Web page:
Ride the Lion. Bite Back.

Ride the Lion. Bite Back.

Entrepreneurship and running your own business is a bit like riding a lion. Everyone looks at you and says ‘Wow, look at you, aren’t you really brave’ and all you can think about is how to stop the bloody thing eating you.

Easily the best description of entrepreneurship I heard in my journey over the last 12 months.

In early 2015 I launched two businesses Connected Talent and Ally Consulting. Spread the risk. Multiple irons in the fire. Work longer and harder than anyone else and you will be fine. Solid advice from trusted colleagues, associates, family and friends. Thankfully both businesses are doing well and are looking at substantial growth and international expansion in 2016. However I’m still watching the lion like a hawk.. a non-tasty, rather bony hawk that the lion will ignore unless he is really hungry.

So here are my 5 tips to survive your first year in business and stay on the right side of the lion:

  1. Build a Team of people around you that you trust and become less tolerant of those that are less than trustworthy. In fact jettison them as soon as possible. Some people will enjoy watching you being eaten by a lion. Like dentists for example.
  2. Stay Strong; be relentless and focus on those things that are guaranteed to deliver revenue. You can waste a huge amount of time chasing less tangible possible gains. Go for the ‘gazelles’ with a mild limp and don’t eat all the food in one sitting.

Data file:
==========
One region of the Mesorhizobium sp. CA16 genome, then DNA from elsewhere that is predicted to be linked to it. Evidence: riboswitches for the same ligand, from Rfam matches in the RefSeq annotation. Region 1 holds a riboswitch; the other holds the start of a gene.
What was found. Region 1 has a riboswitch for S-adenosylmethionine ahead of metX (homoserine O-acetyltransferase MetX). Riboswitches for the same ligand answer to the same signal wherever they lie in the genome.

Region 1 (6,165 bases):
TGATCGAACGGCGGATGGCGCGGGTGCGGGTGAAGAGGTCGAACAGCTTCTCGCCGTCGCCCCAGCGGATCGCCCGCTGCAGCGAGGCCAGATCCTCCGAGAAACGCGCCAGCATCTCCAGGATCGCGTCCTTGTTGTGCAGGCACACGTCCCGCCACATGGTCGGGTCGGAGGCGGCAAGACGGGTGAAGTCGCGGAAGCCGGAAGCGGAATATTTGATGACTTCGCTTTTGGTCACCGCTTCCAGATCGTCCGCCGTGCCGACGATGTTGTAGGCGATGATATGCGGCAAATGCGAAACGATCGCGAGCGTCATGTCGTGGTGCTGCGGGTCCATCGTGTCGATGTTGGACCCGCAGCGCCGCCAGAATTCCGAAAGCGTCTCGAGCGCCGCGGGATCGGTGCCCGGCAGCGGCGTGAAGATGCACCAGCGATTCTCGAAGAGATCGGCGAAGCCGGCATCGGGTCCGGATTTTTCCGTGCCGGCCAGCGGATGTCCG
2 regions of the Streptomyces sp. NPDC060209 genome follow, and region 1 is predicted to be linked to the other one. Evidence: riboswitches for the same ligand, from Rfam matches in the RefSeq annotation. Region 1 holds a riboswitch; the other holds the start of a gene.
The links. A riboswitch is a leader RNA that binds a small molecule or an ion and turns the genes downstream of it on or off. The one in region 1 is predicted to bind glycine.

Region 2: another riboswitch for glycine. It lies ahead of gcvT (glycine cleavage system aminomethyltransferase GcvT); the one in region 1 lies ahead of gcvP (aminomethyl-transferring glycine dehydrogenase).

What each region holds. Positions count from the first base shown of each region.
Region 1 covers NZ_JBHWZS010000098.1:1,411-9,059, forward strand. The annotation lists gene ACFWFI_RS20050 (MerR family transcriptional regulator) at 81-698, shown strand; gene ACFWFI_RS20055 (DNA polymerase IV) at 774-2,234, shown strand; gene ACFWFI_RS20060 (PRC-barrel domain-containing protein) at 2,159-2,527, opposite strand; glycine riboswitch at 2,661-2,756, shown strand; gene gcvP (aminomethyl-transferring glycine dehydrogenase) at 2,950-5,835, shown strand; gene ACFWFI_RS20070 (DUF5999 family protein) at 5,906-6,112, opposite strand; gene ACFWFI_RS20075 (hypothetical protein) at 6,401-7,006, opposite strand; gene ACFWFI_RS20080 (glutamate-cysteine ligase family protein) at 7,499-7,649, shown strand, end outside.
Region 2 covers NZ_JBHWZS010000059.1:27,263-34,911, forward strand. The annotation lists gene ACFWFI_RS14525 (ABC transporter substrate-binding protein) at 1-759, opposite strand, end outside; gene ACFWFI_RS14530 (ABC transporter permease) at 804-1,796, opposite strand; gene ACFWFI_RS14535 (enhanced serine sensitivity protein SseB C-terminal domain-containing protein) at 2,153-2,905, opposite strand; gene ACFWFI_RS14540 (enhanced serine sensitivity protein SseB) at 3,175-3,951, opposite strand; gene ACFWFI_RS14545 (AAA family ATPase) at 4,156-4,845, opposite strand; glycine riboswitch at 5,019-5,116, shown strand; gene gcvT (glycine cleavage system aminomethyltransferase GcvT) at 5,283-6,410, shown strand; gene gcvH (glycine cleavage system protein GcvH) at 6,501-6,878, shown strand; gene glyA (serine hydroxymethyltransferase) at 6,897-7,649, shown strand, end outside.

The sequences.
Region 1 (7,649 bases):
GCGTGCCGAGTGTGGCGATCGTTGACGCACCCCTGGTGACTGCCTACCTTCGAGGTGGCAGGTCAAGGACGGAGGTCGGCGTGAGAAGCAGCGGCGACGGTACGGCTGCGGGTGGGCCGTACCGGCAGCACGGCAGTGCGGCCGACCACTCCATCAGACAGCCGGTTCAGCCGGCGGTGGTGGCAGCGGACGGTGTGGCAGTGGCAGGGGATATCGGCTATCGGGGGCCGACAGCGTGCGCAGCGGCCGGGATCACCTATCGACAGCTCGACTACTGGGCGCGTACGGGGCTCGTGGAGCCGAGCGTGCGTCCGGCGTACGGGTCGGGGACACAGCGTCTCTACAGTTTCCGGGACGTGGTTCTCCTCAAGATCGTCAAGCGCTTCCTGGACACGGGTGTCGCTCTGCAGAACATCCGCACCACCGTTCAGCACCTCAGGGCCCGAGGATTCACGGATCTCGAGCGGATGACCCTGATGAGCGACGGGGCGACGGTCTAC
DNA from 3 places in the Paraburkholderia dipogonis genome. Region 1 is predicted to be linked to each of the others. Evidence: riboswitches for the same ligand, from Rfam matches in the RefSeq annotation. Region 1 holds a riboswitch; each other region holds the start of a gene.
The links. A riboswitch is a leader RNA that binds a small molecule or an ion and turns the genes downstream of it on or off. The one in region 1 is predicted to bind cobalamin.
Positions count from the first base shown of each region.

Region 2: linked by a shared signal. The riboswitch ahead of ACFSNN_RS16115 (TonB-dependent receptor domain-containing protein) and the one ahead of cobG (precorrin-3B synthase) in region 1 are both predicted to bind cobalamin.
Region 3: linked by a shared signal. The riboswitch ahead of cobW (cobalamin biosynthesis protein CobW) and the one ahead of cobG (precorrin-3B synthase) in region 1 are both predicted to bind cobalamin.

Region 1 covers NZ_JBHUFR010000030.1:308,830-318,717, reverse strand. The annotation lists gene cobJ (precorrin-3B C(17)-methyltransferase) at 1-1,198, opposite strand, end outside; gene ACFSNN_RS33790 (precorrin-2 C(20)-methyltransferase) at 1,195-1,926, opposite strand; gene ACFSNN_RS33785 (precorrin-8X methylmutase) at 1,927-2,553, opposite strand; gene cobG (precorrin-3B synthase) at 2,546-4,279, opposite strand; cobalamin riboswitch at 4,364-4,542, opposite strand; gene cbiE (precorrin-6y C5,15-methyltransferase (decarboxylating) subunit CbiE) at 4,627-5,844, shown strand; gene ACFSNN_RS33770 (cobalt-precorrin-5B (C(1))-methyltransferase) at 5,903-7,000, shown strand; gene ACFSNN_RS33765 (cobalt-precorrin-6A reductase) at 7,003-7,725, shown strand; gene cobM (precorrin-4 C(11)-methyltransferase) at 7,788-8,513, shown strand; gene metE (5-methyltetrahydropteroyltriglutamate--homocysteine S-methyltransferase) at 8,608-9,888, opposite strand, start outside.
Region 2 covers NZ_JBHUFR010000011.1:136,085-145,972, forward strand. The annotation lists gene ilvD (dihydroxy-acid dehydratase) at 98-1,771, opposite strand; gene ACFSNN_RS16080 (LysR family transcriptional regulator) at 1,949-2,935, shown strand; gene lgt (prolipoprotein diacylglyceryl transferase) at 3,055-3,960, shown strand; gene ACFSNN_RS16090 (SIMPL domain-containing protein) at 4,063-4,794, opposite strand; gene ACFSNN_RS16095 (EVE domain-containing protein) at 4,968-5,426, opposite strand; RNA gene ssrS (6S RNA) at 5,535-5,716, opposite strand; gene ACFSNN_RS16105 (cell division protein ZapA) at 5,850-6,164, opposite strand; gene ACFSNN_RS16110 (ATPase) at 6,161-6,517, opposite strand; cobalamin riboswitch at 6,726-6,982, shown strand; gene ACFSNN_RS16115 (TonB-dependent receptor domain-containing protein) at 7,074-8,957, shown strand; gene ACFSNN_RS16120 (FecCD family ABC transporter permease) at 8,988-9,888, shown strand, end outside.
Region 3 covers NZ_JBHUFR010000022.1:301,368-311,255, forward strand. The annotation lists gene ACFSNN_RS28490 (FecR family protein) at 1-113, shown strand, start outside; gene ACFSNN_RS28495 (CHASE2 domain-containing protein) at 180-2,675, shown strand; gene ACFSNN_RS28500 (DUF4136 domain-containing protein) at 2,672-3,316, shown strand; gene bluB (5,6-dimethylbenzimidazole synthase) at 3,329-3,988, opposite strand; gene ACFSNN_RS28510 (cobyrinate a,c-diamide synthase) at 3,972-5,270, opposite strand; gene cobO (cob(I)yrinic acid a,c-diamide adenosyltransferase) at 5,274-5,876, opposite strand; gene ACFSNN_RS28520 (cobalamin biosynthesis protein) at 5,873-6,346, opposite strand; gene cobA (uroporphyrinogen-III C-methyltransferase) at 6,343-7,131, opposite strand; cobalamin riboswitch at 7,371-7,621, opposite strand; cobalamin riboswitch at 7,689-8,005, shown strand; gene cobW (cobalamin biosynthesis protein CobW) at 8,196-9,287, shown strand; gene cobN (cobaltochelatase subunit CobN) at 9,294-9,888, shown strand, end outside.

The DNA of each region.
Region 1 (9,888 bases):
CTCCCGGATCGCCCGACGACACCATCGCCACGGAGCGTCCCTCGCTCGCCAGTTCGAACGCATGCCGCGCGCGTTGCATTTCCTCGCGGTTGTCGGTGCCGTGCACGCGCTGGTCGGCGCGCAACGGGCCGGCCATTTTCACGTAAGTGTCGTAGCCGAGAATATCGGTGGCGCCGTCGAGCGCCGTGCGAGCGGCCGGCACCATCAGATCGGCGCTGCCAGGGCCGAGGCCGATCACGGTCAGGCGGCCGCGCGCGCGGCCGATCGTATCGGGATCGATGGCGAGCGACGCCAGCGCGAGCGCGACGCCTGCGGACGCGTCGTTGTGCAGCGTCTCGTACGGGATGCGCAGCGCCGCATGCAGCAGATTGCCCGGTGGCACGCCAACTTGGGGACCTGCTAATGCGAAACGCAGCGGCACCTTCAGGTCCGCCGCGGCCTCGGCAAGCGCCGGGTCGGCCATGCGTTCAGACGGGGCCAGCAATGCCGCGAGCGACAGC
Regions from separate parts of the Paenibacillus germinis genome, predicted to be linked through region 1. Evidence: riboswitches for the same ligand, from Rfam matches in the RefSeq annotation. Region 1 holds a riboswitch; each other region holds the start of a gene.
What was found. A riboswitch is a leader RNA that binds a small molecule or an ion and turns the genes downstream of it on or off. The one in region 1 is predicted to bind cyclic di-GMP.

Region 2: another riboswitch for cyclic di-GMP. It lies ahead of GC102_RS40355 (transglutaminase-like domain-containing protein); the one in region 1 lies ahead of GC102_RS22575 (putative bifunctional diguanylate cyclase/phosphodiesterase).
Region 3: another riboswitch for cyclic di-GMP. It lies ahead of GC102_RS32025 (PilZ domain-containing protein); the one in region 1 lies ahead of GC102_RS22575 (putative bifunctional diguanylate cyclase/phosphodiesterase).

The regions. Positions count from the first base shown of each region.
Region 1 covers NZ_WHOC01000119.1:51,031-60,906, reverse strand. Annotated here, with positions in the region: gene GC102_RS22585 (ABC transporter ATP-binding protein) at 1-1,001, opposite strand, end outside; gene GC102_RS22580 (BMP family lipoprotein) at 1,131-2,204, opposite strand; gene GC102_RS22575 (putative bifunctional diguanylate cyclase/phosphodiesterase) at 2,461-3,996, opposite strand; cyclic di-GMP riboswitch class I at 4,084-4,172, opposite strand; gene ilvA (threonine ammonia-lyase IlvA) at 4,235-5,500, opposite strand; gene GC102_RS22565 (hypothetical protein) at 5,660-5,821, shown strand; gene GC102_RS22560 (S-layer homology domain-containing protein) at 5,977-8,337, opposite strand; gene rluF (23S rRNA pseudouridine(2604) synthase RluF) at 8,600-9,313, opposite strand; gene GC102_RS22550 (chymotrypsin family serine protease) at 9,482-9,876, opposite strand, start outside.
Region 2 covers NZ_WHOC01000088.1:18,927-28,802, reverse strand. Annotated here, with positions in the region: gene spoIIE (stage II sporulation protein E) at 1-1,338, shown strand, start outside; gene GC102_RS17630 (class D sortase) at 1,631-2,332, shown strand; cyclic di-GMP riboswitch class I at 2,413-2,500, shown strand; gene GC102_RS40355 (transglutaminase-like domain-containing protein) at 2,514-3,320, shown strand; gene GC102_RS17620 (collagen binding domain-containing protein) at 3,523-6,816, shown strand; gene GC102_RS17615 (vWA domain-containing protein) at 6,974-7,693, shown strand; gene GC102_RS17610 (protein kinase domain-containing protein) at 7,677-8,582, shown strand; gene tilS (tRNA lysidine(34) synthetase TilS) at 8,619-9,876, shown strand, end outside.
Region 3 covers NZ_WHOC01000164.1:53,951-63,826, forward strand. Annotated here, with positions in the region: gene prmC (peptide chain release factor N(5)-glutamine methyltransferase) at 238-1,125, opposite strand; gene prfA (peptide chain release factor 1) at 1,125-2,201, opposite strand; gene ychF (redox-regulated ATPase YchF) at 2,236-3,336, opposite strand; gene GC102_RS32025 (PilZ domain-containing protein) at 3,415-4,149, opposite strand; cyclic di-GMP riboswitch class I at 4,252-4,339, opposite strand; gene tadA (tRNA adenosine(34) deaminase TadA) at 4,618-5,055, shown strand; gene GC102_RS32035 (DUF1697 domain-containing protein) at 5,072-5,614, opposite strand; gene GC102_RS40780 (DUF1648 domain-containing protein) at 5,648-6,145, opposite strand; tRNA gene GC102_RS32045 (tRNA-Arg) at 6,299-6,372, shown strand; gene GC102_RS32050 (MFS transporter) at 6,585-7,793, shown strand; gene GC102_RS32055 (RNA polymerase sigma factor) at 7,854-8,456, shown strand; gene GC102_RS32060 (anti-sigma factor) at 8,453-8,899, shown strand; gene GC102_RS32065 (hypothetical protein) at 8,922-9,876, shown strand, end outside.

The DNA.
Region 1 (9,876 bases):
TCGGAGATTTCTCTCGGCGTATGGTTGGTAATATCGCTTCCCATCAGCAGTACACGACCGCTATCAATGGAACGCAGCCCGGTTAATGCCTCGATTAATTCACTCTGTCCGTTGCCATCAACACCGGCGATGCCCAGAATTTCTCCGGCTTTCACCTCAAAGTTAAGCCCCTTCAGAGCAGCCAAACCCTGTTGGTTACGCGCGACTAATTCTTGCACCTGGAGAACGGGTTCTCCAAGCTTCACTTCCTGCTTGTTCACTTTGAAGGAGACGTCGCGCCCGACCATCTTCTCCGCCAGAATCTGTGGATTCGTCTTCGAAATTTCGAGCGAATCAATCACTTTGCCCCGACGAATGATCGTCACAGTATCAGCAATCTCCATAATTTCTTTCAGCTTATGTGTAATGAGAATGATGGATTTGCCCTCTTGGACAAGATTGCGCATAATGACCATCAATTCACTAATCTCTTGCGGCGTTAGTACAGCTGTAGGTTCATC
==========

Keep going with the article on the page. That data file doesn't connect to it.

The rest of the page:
3. Respect your Customers. This is very different from ‘the customer is always right’. In both recruitment and consultancy worlds the customer is not always right. Sorry it’s a blunt, bludgeoning truth. Build relationships not supply chains. Chain’s are for prisoners; relationships have mutual interest at their core.
  4. Not Everyone Will Like You. Accept that and move on. The less time you worry about that the more productive you will be. Even solitary lions that come across as a little bit odd can do very well. Look at some of our greatest tech entrepreneurs. Most of them were turfed out of the pride at a very young age.
  5. Bite Back. Don’t assume that because you are small you should ‘just take it’. If you don’t value and defend what you do how can you expect anyone else to. You have value, you work hard – sometimes you may have to nibble and nip the lion to remind him you are still there.

If you decide to take the leap in 2016 and ‘ride the lion’ I wish you well. Would I change anything? Not a chance… but I might bring a better saddle and try to get my hands on Aslan. He has a great Northern Ireland accent and could be handy in a scuffle.